Other Thoughts
If the end of Entertainment 720 does mean Tom is coming back to the parks department, I hope we get at least one good story out of Andy being Leslie's assistant before he does (Andy helping retrieve her birth certificate, while hilarious, wasn't exactly a full story). 

Loved Orin once again hanging out in the background of April and Andy's house. 

The Chris/Jerry/Jerry's daughter subplot still isn't doing much for me; Chris is capable of being a very funny character (see: "Stop. Pooping.") and his whole "texting without breaking eye contact" was hilarious, but overall, I feel like he's being wasted in this plot (it did, however, lead to the great gag of April turning Jerry's Potato Head smile upside down, so props for that). 

I would love to see one (or more) of Andy's brothers at some point.

Tom: Entertainment 720 has been a fixture of the community since June.

15 comments:

Sarah Ahiers (Falen) said...

ooh, this was a big post. Exciting!

Family Guy - what the hell, right? I don't understand that episode at all. We only laughed at 2 spots, the Iraq Lobster, mostly because we LOVE Rock Lobster and sing it all the time, so throw in a dancing lobster and it's a win, and Quagmire's admission that he got a new cat

Walking Dead - even though i was pretty sure Otis was going to die, i was still super pissed at Shane. I mean, seriously, it would've been better to keep Merle around than Shane. At least with Merle, what you see is what you get.
Still, i'm hoping next episode (which we haven't watched yet) they'll find sophia and move on.

Glee - we were really excited about Glee because Irish kid (Damien in real life) was one of the winners of the Glee Project and he was our favorite, so we've been waiting for him to show up. Interestingly, Ryan Murphy mentioned on the Glee Project during one of the many times Damien almost got kicked off, that he could see making him an exchange student and having brittany not understand a word he said and believing he's a leprechaun, so it was humorous to see that as the way they went with him.

Top Chef - i'm excited about this too. We also like Beardo and we like asian guy who's on the bubble, though i'm not sure he'll make it since it's clear he's the one who cuts his hand this week. LOVED when that guy got kicked off right away. Though we felt bad for the vegan chef who they kicked off cuz his soup was spilled. I mean, you're not even going to taste it first?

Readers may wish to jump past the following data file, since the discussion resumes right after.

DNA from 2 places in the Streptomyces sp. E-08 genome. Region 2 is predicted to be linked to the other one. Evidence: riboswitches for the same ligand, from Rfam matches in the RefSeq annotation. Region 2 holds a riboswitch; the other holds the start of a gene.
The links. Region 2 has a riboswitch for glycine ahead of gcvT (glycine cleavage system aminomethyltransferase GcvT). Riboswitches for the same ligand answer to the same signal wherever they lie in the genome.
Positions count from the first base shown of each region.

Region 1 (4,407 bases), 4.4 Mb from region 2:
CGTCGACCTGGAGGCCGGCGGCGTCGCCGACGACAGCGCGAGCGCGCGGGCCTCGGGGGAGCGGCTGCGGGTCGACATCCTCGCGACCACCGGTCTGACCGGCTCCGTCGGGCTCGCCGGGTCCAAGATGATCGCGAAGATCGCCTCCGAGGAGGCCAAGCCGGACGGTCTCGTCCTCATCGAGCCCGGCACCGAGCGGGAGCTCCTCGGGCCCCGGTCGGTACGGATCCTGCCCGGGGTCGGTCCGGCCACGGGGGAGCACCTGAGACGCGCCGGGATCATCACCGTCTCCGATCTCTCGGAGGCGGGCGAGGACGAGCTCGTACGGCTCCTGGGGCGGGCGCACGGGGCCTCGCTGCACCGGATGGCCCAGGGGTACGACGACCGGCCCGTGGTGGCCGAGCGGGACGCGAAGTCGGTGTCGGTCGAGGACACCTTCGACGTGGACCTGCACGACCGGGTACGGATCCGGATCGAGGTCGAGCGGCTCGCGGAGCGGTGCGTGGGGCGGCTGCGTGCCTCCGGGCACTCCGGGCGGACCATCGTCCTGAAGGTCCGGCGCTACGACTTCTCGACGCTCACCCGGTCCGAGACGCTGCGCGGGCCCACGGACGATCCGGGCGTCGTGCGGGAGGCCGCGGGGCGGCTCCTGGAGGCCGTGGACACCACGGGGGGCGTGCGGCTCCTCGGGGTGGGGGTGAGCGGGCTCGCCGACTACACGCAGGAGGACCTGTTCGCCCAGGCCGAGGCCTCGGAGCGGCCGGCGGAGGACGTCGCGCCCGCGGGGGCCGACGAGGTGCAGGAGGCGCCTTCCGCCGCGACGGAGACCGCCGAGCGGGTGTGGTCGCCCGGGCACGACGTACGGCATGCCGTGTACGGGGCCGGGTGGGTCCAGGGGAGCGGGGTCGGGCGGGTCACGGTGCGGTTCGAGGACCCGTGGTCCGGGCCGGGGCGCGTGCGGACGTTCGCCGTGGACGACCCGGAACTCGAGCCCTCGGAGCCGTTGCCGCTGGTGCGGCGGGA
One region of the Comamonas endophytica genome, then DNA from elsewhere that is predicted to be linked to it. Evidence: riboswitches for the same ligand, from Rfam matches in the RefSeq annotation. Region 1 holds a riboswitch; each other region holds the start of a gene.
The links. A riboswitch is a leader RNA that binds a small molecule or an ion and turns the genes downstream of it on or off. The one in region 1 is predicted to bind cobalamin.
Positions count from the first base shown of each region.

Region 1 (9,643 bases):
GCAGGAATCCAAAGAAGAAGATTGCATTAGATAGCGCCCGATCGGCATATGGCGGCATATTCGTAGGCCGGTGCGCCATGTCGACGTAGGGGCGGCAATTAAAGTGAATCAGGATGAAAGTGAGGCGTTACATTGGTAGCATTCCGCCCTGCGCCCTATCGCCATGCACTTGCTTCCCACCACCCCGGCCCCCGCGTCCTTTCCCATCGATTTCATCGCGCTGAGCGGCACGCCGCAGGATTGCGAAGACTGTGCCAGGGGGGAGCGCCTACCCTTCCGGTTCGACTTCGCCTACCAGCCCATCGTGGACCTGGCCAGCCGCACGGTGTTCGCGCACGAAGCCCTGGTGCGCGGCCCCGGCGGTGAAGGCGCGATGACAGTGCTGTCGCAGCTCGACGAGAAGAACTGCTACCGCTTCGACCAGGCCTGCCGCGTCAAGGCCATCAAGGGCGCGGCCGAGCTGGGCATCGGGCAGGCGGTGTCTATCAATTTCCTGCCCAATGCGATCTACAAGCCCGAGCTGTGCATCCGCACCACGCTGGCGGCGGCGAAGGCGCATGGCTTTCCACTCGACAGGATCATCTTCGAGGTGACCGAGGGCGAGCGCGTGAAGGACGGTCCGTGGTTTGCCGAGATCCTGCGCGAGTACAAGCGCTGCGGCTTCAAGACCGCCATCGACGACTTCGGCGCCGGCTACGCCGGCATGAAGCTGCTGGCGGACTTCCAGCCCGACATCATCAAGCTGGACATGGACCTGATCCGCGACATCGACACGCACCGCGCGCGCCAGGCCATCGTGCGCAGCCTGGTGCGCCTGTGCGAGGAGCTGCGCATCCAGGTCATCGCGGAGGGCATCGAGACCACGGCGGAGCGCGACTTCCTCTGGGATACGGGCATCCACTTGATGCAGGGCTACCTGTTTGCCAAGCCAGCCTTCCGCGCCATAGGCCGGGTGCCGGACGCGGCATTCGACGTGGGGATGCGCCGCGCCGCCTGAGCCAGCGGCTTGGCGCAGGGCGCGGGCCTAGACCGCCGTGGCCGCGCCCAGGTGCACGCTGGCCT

Sarah Ahiers (Falen) said...

jedi business...

Dr. Bitz said...

Yeah, I found Family Guy pretty bad. It wasn't funny and spousal abuse (significant other abuse?) is such a serious topic it's hard to make light of if.

Seth McFarlane seems to like to try and make light of some these heavy subjects and it usually doesn't work for me. Maybe that makes me an old fuddy duddy?

That being said, I did find the Grape Ape line kind of funny as well as the others mentioned.

The Simpsons Tree House of Horrors was fairly unfunny too and, as you said, it was more about movie/TV parodies instead of any Halloween-y stuff.

On the Talking Dead some people were actually defending what Shane did...there's no defense for it. It was selfish and evil, in my opinion. If humanity starts acting that way, then they're no better than the zombies!

Also, I think your desire for a greater overarching narrative is probably hopeless. It's hard to make a zombie-poc to have a strong overarching narrative. And even if the characters have a goal, when they achieve that goal it never gets the characters what they thought it would.

Zombie fiction is depressing...

Sarah Ahiers (Falen) said...

On the Talking Dead some people were actually defending what Shane did

That makes no sense to me. In order for me to even begin to see it as defensible, he would've had to shoot otis in the head and not the leg.

Soapfish said...

I'm gonna go with Dr. Bitz on this one and say it's you all being a bunch of "old fuddy duddies". I feel maybe the collective humor of the blog is getting to that "stupid parent" age, ala early 90's when "stupid parents" thought Simpsons was offensive and vulgar because they pointed out Christian falicies. Or the time in a person's life when new SNLs stop being funny and they begin to long for the days of "Two Wild and Crazy Guys". I suppose that analogy is odd considering you still watch the droll that is the current seasons of SNL.

Concerning the subject matter: I can think of some pretty heavy stuff - abortion, pedophilia, aids, etc. that a variety of comedies make light of. That's never damned them before. Or at least in the case of Teebore it hasn't. I can't speak for Dr. Bitz. Either way, being turned off because you find the subject matter to not be in taste is the first sign of becoming a prude. Whether you find it funny or not is a different story, to each his own, but in my opinion nothing should be taboo when it comes to comedy.